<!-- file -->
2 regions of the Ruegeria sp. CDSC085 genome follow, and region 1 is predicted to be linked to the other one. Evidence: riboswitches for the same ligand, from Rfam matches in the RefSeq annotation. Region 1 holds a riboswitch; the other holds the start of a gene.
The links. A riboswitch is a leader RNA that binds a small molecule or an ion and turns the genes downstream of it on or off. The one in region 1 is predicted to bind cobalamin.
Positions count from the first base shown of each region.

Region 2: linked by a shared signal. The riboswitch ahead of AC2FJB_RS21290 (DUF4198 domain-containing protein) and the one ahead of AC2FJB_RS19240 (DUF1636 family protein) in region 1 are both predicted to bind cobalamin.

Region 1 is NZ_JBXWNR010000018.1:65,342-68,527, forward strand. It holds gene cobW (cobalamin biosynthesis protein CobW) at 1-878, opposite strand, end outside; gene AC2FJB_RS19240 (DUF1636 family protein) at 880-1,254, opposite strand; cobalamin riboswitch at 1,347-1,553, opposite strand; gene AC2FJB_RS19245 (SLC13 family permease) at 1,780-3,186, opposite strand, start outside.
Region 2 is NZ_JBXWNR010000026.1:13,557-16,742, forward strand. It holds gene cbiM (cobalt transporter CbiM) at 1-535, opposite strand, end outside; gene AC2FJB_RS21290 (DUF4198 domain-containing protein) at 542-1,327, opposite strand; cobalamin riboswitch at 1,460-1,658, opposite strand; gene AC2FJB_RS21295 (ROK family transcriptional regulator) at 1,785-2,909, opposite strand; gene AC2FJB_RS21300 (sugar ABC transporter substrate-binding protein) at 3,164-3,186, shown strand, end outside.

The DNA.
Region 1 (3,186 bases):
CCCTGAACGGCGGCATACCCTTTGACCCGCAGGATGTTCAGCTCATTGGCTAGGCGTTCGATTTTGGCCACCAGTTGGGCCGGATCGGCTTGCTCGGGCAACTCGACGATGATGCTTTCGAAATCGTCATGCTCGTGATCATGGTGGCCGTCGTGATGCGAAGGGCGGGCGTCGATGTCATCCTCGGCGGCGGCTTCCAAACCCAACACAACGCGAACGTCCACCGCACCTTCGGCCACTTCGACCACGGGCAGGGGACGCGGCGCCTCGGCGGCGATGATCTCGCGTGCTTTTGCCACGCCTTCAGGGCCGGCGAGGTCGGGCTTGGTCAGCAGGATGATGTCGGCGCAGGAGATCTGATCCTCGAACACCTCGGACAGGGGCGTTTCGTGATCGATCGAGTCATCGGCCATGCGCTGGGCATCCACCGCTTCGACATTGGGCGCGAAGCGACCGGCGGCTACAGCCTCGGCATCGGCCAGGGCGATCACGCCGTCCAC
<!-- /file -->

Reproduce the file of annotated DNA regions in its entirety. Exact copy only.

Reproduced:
2 regions of the Ruegeria sp. CDSC085 genome follow, and region 1 is predicted to be linked to the other one. Evidence: riboswitches for the same ligand, from Rfam matches in the RefSeq annotation. Region 1 holds a riboswitch; the other holds the start of a gene.
The links. A riboswitch is a leader RNA that binds a small molecule or an ion and turns the genes downstream of it on or off. The one in region 1 is predicted to bind cobalamin.
Positions count from the first base shown of each region.

Region 2: linked by a shared signal. The riboswitch ahead of AC2FJB_RS21290 (DUF4198 domain-containing protein) and the one ahead of AC2FJB_RS19240 (DUF1636 family protein) in region 1 are both predicted to bind cobalamin.

Region 1 is NZ_JBXWNR010000018.1:65,342-68,527, forward strand. It holds gene cobW (cobalamin biosynthesis protein CobW) at 1-878, opposite strand, end outside; gene AC2FJB_RS19240 (DUF1636 family protein) at 880-1,254, opposite strand; cobalamin riboswitch at 1,347-1,553, opposite strand; gene AC2FJB_RS19245 (SLC13 family permease) at 1,780-3,186, opposite strand, start outside.
Region 2 is NZ_JBXWNR010000026.1:13,557-16,742, forward strand. It holds gene cbiM (cobalt transporter CbiM) at 1-535, opposite strand, end outside; gene AC2FJB_RS21290 (DUF4198 domain-containing protein) at 542-1,327, opposite strand; cobalamin riboswitch at 1,460-1,658, opposite strand; gene AC2FJB_RS21295 (ROK family transcriptional regulator) at 1,785-2,909, opposite strand; gene AC2FJB_RS21300 (sugar ABC transporter substrate-binding protein) at 3,164-3,186, shown strand, end outside.

The DNA.
Region 1 (3,186 bases):
CCCTGAACGGCGGCATACCCTTTGACCCGCAGGATGTTCAGCTCATTGGCTAGGCGTTCGATTTTGGCCACCAGTTGGGCCGGATCGGCTTGCTCGGGCAACTCGACGATGATGCTTTCGAAATCGTCATGCTCGTGATCATGGTGGCCGTCGTGATGCGAAGGGCGGGCGTCGATGTCATCCTCGGCGGCGGCTTCCAAACCCAACACAACGCGAACGTCCACCGCACCTTCGGCCACTTCGACCACGGGCAGGGGACGCGGCGCCTCGGCGGCGATGATCTCGCGTGCTTTTGCCACGCCTTCAGGGCCGGCGAGGTCGGGCTTGGTCAGCAGGATGATGTCGGCGCAGGAGATCTGATCCTCGAACACCTCGGACAGGGGCGTTTCGTGATCGATCGAGTCATCGGCCATGCGCTGGGCATCCACCGCTTCGACATTGGGCGCGAAGCGACCGGCGGCTACAGCCTCGGCATCGGCCAGGGCGATCACGCCGTCCAC